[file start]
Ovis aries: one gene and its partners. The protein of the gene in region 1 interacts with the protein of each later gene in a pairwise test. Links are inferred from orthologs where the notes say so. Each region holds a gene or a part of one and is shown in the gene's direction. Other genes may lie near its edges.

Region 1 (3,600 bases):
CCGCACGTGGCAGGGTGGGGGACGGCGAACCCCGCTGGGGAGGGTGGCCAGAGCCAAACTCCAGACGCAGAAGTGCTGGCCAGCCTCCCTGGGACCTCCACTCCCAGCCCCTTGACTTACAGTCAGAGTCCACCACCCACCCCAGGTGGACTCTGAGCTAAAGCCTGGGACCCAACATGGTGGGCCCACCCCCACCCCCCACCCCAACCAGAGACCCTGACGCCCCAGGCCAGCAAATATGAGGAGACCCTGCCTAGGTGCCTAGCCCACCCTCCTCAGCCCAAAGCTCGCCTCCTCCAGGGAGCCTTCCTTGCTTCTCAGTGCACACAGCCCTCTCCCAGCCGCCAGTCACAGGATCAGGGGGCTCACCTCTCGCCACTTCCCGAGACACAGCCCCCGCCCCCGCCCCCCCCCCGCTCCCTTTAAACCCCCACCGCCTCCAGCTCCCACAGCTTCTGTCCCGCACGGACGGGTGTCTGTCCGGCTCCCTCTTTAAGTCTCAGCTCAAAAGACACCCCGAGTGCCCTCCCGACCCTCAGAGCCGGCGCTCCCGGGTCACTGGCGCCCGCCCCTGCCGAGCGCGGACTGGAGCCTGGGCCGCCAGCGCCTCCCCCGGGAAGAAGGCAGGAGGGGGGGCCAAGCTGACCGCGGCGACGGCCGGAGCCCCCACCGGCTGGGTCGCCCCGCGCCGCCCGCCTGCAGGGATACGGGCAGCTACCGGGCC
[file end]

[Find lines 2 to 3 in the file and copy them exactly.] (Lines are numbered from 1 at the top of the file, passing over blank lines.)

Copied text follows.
Region 1 (3,600 bases):
CCGCACGTGGCAGGGTGGGGGACGGCGAACCCCGCTGGGGAGGGTGGCCAGAGCCAAACTCCAGACGCAGAAGTGCTGGCCAGCCTCCCTGGGACCTCCACTCCCAGCCCCTTGACTTACAGTCAGAGTCCACCACCCACCCCAGGTGGACTCTGAGCTAAAGCCTGGGACCCAACATGGTGGGCCCACCCCCACCCCCCACCCCAACCAGAGACCCTGACGCCCCAGGCCAGCAAATATGAGGAGACCCTGCCTAGGTGCCTAGCCCACCCTCCTCAGCCCAAAGCTCGCCTCCTCCAGGGAGCCTTCCTTGCTTCTCAGTGCACACAGCCCTCTCCCAGCCGCCAGTCACAGGATCAGGGGGCTCACCTCTCGCCACTTCCCGAGACACAGCCCCCGCCCCCGCCCCCCCCCCGCTCCCTTTAAACCCCCACCGCCTCCAGCTCCCACAGCTTCTGTCCCGCACGGACGGGTGTCTGTCCGGCTCCCTCTTTAAGTCTCAGCTCAAAAGACACCCCGAGTGCCCTCCCGACCCTCAGAGCCGGCGCTCCCGGGTCACTGGCGCCCGCCCCTGCCGAGCGCGGACTGGAGCCTGGGCCGCCAGCGCCTCCCCCGGGAAGAAGGCAGGAGGGGGGGCCAAGCTGACCGCGGCGACGGCCGGAGCCCCCACCGGCTGGGTCGCCCCGCGCCGCCCGCCTGCAGGGATACGGGCAGCTACCGGGCC